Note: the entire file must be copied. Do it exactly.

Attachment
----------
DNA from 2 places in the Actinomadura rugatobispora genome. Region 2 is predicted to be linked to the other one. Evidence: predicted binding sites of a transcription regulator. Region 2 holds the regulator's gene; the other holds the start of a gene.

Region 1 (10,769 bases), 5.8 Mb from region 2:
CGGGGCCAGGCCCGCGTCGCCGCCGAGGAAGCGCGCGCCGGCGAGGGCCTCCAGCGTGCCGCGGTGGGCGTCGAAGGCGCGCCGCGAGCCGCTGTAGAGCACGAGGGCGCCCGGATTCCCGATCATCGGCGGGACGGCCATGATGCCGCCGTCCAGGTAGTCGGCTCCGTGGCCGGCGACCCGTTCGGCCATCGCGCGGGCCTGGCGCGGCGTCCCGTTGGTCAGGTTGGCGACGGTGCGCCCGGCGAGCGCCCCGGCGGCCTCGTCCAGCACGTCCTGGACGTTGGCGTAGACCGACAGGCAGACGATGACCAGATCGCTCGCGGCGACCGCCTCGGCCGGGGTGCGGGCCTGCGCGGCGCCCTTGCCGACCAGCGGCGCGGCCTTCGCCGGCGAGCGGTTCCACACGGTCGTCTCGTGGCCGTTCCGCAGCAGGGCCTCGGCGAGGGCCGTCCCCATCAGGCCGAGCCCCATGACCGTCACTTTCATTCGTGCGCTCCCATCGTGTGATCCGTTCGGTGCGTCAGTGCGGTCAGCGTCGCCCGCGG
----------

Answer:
DNA from 2 places in the Actinomadura rugatobispora genome. Region 2 is predicted to be linked to the other one. Evidence: predicted binding sites of a transcription regulator. Region 2 holds the regulator's gene; the other holds the start of a gene.

Region 1 (10,769 bases), 5.8 Mb from region 2:
CGGGGCCAGGCCCGCGTCGCCGCCGAGGAAGCGCGCGCCGGCGAGGGCCTCCAGCGTGCCGCGGTGGGCGTCGAAGGCGCGCCGCGAGCCGCTGTAGAGCACGAGGGCGCCCGGATTCCCGATCATCGGCGGGACGGCCATGATGCCGCCGTCCAGGTAGTCGGCTCCGTGGCCGGCGACCCGTTCGGCCATCGCGCGGGCCTGGCGCGGCGTCCCGTTGGTCAGGTTGGCGACGGTGCGCCCGGCGAGCGCCCCGGCGGCCTCGTCCAGCACGTCCTGGACGTTGGCGTAGACCGACAGGCAGACGATGACCAGATCGCTCGCGGCGACCGCCTCGGCCGGGGTGCGGGCCTGCGCGGCGCCCTTGCCGACCAGCGGCGCGGCCTTCGCCGGCGAGCGGTTCCACACGGTCGTCTCGTGGCCGTTCCGCAGCAGGGCCTCGGCGAGGGCCGTCCCCATCAGGCCGAGCCCCATGACCGTCACTTTCATTCGTGCGCTCCCATCGTGTGATCCGTTCGGTGCGTCAGTGCGGTCAGCGTCGCCCGCGG